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Senate green-lights partial motorcycle helmet law repeal despite minor roadblocks on the floor

JEFFERSON CITY, Mo. — Legislation that contains a partial repeal of motorcycle helmet laws passed the Senate Thursday afternoon despite vocal opposition from a handful of bipartisan lawmakers.

Included in SB 147 — which at its core changed motor vehicle registration deadlines — is a provision that allows individuals over the age of 18 who have purchased special insurance to cover a potential accident be exempt from having to wear a helmet while operating the motorcycle. Multiple Democrats noted this wasn’t the first time similar legislation had been brought before the General Assembly, but it had been unsuccessful in the past.

State Sen. David Sater

After some floor discussion, Sen. David Sater’s bill was third read and passed in a 21-12 vote.

“I think rules and regulations that serve as protections are good laws put in place. We are going to increase deaths here in Missouri, and for a group that is pro-life, I think we should think hard about this,” Sen. Jill Schupp, a Democrat, said, pointing to the sweeping anti-abortion bill the upper chamber passed just hours earlier.

“That’s what part of what our job is — to put in protections to make sure people are safe. It is an irresponsible piece of legislation,” she said.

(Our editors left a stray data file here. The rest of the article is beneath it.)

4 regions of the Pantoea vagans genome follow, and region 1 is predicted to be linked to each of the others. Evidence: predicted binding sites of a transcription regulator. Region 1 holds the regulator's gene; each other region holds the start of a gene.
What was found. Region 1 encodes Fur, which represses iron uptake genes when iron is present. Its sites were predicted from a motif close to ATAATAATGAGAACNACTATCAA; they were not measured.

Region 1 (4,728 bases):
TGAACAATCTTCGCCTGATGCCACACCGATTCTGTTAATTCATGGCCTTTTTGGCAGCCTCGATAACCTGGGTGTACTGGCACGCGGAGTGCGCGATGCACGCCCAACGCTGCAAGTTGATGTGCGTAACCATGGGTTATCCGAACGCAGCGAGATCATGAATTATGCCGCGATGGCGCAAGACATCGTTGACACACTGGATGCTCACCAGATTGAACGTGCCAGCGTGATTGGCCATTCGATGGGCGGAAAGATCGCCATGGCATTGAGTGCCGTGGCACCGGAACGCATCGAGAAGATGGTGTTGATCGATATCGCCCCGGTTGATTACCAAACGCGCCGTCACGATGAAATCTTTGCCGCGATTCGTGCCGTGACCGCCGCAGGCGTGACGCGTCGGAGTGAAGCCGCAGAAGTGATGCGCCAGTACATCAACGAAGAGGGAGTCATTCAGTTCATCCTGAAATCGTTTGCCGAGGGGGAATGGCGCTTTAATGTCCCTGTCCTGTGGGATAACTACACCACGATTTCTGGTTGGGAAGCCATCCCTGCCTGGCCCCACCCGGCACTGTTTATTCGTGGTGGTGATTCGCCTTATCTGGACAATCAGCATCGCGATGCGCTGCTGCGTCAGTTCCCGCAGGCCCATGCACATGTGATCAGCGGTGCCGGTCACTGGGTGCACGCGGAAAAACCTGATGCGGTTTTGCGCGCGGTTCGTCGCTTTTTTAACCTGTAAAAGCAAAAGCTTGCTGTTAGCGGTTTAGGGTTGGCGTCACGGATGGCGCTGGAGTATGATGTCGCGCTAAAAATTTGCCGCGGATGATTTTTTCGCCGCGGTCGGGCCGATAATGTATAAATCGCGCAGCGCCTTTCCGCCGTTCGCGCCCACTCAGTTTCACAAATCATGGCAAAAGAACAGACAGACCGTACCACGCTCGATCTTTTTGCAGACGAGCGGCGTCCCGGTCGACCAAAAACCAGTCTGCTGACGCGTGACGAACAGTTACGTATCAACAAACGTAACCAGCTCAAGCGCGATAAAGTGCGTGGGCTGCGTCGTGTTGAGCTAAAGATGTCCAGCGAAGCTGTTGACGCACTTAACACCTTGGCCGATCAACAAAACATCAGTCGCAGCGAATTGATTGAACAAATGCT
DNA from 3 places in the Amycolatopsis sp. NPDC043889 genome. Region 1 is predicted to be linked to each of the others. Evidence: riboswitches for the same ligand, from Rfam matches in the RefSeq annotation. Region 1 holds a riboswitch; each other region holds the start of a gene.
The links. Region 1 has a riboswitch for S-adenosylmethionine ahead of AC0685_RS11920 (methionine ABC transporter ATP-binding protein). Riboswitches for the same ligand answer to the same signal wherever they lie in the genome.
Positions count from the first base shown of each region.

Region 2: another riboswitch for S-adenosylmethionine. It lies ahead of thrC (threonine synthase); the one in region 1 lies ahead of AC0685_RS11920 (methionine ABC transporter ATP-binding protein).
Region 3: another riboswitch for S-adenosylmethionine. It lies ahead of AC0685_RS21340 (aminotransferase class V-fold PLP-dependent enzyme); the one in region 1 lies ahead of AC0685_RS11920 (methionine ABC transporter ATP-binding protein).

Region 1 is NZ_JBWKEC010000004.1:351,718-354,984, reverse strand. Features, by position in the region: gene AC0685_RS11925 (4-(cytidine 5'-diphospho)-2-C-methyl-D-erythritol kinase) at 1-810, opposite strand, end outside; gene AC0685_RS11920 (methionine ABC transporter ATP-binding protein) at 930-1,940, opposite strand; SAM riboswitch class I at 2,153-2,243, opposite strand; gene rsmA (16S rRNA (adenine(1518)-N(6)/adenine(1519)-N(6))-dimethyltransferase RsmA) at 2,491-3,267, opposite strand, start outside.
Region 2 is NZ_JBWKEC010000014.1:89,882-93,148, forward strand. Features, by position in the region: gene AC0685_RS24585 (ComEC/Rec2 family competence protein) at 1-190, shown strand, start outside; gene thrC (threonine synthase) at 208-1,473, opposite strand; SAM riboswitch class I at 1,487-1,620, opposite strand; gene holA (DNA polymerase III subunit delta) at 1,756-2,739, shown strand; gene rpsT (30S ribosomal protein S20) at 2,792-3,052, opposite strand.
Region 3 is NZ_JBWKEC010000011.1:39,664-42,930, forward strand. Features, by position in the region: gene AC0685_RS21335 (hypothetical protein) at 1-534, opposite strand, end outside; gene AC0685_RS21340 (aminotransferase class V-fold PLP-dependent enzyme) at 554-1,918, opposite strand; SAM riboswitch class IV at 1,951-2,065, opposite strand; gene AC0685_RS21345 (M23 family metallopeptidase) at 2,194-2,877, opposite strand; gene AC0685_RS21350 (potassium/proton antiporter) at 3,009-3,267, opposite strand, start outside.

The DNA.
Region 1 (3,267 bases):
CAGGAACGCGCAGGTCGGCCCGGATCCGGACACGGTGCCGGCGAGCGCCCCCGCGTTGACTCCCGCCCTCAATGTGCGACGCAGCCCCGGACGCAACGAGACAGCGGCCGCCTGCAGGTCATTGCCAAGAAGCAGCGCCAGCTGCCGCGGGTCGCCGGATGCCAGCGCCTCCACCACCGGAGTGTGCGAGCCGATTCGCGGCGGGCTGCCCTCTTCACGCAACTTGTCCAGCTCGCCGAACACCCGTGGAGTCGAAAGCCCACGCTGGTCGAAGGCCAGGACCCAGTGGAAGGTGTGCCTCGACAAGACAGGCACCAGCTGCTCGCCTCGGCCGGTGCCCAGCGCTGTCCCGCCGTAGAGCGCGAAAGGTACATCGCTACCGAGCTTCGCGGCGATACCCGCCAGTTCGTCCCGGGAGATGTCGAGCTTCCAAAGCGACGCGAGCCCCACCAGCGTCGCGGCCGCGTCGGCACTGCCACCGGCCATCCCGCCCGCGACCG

Sen. Kiki Curls, a Democrat, said she “hates” the provision and recalled witnessing a horrific accident when she was a child. A car and a motorcycle collided at an intersection, and the man, who was not wearing a helmet, was tossed into the air and landed on his head. She said she still remembers the pool of blood that formed in the road.

“My experience with motorcycles without helmets is terrible,” she said. “I hate that we’re at a point when we’re considering this.”

Republican Sen. Bill White voted against the bill because of “fiscal responsibility,” citing Medicaid recipients who might suffer a traumatic brain injury as a result of an accident sans helmet and would rack up expensive healthcare costs.

“Where your freedom stops is when it comes to my pocketbook,” he said.

But Sen. Jason Holsman, a Democrat who owns a motorcycle, made the case for individuals to make his or her own choice when it comes to wearing a helmet — even though he and his family will always wear one. He questioned the difference between a motorcycle rider wearing a helmet and passengers in a convertible car.

The Advocates for Highway and Auto Safety group has encouraged lawmakers to maintain helmet laws in Missouri. Cathy Chase, the group’s president, pointed to statistics showing an increase in fatalities from crashes without helmets as well as trauma patients hospitalized with a head injury after Michigan weakened its helmet laws in 2012.

“Those who support helmet repeals argue, ‘Let those who ride decide.’ We respond by asserting that this decision impacts everyone, and ‘Let those who pay have a say,’” Chase said in a statement. “All-rider motorcycle helmet laws save lives, reduce injuries, and protect the wallets of all taxpayers.”

Additionally, the bill increases processing fees collected by motor vehicle license offices; establishes an annual fee for businesses that rent or lease cars, trailers, or boats; and authorizes the establishment of a digit driver’s license program.